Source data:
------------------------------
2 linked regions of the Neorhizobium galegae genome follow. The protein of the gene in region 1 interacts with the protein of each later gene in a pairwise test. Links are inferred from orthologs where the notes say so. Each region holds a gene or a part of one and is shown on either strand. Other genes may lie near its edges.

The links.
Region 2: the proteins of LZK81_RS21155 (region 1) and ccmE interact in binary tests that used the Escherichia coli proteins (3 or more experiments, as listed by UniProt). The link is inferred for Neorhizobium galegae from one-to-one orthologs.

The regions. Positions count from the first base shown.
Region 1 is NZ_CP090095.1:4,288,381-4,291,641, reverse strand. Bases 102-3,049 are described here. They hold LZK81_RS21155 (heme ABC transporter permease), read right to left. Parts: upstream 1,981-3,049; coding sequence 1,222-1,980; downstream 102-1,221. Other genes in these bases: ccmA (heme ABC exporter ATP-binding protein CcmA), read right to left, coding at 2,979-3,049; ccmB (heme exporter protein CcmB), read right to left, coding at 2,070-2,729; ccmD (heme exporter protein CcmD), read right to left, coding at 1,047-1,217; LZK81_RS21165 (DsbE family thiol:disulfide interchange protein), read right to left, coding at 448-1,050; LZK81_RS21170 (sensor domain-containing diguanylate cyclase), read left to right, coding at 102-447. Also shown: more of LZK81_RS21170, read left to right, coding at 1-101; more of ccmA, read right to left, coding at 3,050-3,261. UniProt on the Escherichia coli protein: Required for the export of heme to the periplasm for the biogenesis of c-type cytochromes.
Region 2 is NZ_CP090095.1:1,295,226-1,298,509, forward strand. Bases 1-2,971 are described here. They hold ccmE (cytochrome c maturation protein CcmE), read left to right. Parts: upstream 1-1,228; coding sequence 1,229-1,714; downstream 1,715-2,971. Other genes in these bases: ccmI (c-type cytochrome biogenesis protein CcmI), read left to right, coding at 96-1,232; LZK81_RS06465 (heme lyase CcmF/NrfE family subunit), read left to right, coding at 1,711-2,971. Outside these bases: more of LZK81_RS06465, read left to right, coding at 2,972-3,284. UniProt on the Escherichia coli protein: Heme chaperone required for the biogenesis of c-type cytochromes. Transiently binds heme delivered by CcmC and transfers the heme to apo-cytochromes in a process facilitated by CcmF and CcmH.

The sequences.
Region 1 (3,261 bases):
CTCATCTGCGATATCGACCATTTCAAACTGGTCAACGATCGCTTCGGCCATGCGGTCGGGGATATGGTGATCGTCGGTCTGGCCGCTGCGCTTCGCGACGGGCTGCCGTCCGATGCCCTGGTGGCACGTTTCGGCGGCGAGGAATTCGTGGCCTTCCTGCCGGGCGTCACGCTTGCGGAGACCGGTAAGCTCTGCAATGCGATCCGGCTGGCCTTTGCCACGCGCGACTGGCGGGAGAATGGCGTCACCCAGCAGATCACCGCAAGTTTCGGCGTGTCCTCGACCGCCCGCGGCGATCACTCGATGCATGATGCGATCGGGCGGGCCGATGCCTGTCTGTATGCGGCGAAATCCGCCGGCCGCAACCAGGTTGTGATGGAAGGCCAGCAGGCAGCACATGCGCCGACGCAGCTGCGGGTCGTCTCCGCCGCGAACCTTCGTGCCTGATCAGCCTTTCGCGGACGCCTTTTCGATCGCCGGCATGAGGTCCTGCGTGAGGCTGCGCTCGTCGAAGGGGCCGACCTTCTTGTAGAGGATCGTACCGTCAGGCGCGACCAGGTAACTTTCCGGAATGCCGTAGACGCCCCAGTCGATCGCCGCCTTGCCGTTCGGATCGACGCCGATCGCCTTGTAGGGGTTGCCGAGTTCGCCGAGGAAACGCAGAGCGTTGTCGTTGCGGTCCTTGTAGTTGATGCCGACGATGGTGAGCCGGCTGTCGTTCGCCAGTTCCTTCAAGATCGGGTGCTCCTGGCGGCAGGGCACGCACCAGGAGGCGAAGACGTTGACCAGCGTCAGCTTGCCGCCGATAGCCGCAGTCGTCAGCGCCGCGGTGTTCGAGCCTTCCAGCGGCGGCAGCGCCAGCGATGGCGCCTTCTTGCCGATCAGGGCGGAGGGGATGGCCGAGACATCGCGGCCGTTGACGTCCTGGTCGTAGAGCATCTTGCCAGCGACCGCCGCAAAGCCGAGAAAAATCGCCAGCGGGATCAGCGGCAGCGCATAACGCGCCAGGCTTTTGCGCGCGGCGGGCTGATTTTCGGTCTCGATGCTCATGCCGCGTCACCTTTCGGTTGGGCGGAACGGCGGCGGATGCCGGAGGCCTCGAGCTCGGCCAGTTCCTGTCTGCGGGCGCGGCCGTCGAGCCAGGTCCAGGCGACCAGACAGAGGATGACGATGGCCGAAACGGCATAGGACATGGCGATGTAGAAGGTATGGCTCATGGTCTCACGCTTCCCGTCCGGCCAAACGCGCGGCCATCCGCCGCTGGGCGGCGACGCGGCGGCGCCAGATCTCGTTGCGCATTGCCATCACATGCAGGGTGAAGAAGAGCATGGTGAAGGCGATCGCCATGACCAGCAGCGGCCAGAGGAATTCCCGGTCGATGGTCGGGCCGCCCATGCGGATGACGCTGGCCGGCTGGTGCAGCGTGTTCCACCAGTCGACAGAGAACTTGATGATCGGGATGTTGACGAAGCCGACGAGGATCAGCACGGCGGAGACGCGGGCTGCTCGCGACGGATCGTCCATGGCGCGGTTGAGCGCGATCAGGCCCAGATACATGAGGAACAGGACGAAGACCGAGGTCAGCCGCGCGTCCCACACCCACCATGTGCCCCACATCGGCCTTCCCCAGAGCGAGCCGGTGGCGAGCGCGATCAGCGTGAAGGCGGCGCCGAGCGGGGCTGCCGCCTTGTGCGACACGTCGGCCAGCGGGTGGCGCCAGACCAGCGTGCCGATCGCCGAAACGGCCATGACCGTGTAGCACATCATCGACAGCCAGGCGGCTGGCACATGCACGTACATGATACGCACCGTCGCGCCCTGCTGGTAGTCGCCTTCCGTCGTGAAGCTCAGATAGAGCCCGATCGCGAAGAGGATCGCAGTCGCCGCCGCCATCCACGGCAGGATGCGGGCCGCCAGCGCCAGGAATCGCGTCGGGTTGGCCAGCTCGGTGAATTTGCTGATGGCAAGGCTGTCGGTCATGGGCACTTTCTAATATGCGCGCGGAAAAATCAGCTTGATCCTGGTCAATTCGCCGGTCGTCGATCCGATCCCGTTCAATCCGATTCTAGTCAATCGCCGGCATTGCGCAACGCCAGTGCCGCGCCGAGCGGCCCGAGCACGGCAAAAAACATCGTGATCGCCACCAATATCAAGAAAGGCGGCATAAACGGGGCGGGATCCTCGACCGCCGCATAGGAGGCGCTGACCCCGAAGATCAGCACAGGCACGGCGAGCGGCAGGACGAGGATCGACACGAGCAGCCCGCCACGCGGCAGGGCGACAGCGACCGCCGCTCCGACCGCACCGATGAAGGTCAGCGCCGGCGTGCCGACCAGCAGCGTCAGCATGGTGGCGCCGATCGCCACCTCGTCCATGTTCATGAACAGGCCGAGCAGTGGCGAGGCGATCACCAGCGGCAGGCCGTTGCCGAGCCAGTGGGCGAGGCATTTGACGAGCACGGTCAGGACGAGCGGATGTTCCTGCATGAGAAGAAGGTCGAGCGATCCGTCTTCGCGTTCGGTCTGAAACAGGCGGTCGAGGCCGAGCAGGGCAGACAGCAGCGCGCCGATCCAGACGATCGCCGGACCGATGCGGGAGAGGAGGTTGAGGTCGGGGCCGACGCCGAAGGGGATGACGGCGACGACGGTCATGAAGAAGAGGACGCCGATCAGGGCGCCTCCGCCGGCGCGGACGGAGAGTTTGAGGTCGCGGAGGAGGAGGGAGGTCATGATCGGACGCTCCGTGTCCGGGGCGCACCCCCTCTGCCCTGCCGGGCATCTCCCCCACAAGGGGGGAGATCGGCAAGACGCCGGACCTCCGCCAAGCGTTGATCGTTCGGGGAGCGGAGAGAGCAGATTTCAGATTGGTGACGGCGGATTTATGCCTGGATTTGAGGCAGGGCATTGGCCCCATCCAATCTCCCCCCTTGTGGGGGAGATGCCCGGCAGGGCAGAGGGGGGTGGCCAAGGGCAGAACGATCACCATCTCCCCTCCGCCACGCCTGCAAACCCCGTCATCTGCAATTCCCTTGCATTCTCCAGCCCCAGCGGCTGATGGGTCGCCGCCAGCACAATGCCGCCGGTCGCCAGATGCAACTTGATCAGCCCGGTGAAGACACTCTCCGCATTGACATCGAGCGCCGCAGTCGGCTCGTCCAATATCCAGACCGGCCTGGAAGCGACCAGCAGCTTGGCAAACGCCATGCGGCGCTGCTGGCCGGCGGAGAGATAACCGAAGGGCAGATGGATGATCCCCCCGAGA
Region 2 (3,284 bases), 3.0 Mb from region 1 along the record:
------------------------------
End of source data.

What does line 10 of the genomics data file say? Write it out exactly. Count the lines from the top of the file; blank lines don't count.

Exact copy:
Region 2 (3,284 bases), 3.0 Mb from region 1 along the record: